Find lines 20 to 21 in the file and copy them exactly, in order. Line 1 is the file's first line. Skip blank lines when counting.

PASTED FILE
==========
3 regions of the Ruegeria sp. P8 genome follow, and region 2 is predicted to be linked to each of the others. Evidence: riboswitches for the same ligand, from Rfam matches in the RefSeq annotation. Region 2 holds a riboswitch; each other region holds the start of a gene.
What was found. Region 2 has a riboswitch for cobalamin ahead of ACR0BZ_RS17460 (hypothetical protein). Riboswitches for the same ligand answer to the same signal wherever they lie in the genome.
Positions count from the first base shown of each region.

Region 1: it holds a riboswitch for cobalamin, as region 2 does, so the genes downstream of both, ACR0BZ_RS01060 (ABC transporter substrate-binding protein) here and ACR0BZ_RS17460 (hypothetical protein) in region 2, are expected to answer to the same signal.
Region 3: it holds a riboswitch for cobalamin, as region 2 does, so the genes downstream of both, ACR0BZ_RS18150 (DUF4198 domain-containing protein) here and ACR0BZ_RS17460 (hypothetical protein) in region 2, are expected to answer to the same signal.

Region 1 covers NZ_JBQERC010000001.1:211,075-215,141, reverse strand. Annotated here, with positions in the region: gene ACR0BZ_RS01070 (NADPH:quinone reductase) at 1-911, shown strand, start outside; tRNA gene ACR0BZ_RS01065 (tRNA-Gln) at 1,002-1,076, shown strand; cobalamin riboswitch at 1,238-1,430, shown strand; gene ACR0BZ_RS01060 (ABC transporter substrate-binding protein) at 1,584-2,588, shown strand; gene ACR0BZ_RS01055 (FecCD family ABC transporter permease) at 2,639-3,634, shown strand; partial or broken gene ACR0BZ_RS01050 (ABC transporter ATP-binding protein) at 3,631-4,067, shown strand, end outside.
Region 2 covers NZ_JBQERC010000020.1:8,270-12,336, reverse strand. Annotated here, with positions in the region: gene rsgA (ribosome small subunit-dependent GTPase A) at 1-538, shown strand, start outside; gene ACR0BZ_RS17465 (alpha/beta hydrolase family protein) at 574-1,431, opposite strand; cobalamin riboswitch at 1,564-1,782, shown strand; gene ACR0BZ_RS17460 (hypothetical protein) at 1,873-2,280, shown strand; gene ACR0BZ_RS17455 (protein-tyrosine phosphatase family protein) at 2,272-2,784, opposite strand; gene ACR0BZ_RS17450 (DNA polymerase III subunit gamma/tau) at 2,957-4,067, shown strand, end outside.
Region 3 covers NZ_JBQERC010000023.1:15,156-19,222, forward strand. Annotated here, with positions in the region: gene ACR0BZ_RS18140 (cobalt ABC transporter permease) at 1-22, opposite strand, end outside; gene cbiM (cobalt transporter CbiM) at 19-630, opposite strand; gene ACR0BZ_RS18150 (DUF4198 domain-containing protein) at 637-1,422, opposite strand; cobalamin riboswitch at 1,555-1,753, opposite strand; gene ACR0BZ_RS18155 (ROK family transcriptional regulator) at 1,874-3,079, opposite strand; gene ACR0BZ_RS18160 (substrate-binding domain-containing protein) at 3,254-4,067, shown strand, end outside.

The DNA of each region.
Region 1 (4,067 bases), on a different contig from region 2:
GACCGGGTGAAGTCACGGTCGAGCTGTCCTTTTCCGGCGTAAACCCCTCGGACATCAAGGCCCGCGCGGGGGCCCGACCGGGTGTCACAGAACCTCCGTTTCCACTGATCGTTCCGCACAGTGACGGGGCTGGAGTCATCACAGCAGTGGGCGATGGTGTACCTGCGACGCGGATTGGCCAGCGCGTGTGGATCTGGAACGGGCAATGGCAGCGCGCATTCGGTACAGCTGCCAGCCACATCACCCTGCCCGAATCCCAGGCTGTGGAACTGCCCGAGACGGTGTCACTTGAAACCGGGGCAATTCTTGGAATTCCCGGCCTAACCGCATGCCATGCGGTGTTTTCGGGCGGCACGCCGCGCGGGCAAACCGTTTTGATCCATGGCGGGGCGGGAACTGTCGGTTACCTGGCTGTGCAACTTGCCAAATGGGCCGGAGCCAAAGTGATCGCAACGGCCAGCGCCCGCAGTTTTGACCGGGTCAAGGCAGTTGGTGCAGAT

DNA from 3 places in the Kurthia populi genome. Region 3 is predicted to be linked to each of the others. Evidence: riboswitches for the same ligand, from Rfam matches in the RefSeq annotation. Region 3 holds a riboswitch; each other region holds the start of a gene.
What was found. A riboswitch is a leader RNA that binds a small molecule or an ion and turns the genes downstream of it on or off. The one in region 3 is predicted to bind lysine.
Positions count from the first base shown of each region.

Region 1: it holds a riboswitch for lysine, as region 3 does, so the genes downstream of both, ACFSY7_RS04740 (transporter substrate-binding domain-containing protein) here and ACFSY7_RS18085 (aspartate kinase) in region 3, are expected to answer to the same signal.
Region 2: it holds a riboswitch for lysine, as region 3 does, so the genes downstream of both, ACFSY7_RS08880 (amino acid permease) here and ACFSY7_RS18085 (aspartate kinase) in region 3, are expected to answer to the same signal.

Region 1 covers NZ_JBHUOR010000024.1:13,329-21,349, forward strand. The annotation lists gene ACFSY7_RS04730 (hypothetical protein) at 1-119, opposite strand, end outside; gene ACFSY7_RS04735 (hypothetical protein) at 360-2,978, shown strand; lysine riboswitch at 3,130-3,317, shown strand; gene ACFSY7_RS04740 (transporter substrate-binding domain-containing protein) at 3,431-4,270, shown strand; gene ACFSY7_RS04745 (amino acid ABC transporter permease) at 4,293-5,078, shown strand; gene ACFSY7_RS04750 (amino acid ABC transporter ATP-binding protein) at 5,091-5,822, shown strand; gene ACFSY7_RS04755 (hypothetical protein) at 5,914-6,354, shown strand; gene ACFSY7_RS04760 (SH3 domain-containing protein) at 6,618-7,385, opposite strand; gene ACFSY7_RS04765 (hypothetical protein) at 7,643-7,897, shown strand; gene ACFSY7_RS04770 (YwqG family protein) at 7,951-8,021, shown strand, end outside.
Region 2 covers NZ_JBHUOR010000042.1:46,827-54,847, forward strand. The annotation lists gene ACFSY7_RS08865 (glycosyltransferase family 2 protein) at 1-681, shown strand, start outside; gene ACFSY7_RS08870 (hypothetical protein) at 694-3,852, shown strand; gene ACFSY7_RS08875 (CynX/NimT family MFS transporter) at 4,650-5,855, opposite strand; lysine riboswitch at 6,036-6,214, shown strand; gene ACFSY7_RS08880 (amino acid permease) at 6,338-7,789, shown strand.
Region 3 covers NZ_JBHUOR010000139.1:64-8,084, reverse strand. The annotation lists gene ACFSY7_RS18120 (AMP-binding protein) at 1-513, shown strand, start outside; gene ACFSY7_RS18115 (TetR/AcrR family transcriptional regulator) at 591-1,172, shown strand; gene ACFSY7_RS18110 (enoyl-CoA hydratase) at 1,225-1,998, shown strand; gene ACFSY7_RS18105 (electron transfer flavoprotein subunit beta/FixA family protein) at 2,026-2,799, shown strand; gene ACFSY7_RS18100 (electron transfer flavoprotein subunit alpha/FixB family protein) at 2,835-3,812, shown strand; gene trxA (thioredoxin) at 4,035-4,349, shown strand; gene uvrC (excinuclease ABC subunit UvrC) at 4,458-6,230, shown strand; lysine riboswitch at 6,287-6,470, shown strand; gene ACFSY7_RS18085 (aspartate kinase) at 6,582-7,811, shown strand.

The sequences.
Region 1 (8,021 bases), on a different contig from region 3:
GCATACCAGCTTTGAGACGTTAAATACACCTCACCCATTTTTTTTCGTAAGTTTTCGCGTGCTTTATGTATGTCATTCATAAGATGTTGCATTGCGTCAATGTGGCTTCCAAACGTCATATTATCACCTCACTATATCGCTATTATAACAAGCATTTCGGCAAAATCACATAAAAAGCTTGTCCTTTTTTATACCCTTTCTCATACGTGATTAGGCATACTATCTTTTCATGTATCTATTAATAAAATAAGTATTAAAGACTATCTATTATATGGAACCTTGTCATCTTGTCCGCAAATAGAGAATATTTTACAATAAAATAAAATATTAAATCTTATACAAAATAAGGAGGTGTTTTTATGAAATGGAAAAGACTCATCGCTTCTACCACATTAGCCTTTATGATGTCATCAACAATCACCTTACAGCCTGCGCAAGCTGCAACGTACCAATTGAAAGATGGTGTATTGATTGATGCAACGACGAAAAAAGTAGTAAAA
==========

The sequences.
Region 1 (8,021 bases), on a different contig from region 3: